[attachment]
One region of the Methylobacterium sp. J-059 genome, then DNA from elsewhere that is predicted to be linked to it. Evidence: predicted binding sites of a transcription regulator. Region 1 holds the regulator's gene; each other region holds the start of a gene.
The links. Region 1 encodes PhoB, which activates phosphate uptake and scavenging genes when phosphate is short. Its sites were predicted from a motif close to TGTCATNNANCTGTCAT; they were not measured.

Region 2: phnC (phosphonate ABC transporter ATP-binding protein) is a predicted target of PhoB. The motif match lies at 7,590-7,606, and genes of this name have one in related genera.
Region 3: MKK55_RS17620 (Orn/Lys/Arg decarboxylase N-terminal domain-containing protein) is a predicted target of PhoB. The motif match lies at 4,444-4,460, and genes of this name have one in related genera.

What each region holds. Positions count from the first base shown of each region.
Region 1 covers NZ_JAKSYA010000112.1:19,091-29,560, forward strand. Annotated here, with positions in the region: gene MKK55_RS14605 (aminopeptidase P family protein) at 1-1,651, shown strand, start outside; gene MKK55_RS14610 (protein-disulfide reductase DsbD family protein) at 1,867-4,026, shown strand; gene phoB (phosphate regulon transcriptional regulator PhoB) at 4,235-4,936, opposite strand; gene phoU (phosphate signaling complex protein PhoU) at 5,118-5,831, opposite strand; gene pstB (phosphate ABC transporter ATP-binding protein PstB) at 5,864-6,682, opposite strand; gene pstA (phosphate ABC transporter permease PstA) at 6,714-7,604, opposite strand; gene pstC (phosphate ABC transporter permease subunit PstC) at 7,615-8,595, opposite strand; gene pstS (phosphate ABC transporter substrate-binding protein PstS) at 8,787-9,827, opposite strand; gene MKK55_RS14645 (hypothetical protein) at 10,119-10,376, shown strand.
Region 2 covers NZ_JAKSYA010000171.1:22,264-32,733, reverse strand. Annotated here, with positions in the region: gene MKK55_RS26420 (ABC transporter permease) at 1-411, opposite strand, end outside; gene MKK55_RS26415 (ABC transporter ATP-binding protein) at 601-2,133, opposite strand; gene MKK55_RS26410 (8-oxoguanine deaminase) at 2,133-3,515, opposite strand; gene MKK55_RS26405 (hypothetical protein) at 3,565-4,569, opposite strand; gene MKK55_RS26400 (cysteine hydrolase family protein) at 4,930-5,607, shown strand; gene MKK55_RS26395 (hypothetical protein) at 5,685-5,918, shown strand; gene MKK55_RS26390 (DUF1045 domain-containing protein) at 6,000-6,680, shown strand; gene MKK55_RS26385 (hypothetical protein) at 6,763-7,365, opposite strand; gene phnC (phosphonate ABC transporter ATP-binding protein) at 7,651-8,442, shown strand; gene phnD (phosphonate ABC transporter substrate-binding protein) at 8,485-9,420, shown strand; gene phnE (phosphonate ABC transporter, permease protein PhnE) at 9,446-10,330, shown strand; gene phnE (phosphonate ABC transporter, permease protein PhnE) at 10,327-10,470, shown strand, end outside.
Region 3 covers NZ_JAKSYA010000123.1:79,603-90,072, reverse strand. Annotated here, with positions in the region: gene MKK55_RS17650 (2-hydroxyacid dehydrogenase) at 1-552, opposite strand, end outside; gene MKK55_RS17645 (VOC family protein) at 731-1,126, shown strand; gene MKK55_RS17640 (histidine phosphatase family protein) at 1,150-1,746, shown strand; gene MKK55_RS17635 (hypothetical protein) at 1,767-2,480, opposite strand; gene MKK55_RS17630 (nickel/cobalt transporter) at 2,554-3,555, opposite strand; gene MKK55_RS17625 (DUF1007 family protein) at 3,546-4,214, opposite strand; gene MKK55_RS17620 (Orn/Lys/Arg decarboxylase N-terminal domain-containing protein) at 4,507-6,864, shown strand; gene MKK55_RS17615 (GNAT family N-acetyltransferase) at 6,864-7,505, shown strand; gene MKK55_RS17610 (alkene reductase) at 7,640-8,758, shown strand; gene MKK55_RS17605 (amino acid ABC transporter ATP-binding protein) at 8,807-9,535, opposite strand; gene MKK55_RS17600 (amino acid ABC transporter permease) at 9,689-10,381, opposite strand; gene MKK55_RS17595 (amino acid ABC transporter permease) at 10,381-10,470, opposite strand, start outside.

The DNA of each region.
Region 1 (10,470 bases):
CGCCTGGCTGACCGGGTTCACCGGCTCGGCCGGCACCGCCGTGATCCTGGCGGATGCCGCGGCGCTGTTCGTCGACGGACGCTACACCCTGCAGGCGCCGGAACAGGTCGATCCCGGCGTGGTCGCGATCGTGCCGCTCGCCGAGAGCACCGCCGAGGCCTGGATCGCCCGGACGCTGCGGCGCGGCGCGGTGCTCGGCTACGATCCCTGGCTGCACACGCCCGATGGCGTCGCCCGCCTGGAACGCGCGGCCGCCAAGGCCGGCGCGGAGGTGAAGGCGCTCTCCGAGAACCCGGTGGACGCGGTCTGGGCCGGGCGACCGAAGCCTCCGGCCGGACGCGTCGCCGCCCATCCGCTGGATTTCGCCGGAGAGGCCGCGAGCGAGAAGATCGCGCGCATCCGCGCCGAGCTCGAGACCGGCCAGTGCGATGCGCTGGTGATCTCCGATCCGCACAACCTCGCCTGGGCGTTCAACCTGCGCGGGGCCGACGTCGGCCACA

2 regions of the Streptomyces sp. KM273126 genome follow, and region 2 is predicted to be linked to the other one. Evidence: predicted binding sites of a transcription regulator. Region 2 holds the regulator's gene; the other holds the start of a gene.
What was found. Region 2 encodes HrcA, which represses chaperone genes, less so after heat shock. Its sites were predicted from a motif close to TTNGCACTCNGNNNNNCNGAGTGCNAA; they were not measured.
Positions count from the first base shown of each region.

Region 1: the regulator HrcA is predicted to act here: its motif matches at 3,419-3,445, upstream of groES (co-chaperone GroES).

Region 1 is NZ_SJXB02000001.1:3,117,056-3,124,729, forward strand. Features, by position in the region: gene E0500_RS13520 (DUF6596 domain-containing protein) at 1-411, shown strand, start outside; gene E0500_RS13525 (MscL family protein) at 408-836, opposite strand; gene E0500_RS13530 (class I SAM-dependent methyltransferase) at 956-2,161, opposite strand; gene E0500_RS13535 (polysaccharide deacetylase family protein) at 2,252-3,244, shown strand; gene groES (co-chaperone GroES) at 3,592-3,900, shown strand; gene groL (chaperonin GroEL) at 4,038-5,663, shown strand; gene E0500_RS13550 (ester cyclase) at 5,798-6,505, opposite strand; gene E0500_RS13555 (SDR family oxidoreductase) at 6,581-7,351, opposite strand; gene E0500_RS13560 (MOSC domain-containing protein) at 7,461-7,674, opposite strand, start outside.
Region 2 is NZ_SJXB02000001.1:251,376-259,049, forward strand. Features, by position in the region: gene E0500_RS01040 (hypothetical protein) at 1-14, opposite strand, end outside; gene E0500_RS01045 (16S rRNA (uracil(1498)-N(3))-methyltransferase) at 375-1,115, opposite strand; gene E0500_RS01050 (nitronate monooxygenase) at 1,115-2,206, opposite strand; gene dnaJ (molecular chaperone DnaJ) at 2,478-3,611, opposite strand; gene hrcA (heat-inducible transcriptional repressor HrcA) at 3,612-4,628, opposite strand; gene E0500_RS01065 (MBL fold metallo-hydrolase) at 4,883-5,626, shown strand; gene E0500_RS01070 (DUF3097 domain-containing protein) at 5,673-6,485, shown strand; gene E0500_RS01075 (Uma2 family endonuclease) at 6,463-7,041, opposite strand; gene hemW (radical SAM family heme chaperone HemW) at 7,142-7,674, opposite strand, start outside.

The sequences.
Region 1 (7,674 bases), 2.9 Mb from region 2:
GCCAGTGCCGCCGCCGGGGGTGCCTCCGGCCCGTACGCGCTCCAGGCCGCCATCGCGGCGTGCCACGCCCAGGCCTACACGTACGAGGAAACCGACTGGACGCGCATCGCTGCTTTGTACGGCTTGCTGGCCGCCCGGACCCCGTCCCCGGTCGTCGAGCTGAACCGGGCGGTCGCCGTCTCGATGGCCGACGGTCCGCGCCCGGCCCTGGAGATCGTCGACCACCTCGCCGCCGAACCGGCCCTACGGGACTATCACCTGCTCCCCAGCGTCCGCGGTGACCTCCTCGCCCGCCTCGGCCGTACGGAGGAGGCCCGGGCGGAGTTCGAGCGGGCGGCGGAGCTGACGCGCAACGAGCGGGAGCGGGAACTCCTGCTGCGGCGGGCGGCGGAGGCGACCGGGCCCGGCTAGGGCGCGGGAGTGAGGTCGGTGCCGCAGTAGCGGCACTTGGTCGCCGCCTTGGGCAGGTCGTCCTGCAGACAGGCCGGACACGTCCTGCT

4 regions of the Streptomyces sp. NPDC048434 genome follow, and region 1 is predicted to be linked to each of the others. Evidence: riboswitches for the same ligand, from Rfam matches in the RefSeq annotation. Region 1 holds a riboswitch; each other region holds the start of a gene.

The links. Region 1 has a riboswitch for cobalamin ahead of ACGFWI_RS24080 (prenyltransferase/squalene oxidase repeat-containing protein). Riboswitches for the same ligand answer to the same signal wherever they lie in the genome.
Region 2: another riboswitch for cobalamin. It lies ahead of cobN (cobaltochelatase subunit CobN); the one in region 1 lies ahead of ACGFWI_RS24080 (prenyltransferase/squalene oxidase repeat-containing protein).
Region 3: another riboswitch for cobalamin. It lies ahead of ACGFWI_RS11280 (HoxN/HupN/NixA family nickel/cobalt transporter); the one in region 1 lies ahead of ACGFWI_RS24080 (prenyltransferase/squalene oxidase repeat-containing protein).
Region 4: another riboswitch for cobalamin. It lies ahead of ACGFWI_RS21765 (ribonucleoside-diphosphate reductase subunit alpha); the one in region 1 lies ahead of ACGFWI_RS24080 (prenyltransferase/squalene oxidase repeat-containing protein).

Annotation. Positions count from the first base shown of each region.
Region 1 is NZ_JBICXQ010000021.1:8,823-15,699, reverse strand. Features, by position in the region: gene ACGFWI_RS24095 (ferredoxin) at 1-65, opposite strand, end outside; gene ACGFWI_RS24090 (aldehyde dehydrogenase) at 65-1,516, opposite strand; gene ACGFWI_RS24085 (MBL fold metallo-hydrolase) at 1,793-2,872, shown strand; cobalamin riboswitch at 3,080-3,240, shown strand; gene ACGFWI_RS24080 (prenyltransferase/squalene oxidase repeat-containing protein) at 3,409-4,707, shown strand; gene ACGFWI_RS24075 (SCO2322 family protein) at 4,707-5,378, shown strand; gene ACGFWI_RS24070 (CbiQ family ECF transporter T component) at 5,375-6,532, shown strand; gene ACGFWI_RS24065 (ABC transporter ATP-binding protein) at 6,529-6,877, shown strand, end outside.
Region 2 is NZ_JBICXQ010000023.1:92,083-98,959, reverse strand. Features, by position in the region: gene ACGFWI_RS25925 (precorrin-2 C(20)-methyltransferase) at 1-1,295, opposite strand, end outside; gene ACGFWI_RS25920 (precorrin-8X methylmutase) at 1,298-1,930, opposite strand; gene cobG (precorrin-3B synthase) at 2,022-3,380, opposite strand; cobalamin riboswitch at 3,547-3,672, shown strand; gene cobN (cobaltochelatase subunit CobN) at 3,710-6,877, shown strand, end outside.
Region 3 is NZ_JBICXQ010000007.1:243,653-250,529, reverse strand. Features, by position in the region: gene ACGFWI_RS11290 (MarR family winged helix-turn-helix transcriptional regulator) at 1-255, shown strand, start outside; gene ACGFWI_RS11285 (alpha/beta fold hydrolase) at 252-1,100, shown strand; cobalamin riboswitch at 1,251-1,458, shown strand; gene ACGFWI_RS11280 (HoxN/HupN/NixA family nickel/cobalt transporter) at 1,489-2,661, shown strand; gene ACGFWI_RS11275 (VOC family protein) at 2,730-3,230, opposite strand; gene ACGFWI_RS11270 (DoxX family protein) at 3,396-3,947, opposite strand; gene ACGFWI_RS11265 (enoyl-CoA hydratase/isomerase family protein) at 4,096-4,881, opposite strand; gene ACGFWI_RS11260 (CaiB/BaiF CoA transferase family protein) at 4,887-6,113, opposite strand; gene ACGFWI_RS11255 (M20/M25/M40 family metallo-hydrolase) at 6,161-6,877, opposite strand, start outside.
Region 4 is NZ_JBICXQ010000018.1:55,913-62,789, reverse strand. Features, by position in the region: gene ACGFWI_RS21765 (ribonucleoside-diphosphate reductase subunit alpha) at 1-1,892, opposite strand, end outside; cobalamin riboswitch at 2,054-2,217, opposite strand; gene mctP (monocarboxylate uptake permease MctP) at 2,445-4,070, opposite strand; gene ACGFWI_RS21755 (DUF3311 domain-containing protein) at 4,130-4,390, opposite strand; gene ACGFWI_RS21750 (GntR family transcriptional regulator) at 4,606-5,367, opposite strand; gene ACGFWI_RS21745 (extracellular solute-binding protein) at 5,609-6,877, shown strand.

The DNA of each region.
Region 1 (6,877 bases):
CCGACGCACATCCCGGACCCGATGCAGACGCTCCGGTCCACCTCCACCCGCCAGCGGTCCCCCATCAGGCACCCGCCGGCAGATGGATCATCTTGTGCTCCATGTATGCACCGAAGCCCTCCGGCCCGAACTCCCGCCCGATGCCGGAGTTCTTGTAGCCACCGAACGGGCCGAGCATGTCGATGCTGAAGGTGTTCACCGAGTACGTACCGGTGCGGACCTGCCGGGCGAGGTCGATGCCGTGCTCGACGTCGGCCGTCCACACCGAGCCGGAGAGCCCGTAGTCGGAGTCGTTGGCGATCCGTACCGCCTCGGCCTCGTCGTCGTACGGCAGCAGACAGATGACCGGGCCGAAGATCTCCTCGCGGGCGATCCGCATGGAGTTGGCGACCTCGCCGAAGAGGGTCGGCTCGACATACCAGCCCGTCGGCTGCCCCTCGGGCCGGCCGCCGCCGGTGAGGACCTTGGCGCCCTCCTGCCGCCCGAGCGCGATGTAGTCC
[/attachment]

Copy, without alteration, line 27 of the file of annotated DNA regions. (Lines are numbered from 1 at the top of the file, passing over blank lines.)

Region 1 is NZ_JBICXQ010000021.1:8,823-15,699, reverse strand. Features, by position in the region: gene ACGFWI_RS24095 (ferredoxin) at 1-65, opposite strand, end outside; gene ACGFWI_RS24090 (aldehyde dehydrogenase) at 65-1,516, opposite strand; gene ACGFWI_RS24085 (MBL fold metallo-hydrolase) at 1,793-2,872, shown strand; cobalamin riboswitch at 3,080-3,240, shown strand; gene ACGFWI_RS24080 (prenyltransferase/squalene oxidase repeat-containing protein) at 3,409-4,707, shown strand; gene ACGFWI_RS24075 (SCO2322 family protein) at 4,707-5,378, shown strand; gene ACGFWI_RS24070 (CbiQ family ECF transporter T component) at 5,375-6,532, shown strand; gene ACGFWI_RS24065 (ABC transporter ATP-binding protein) at 6,529-6,877, shown strand, end outside.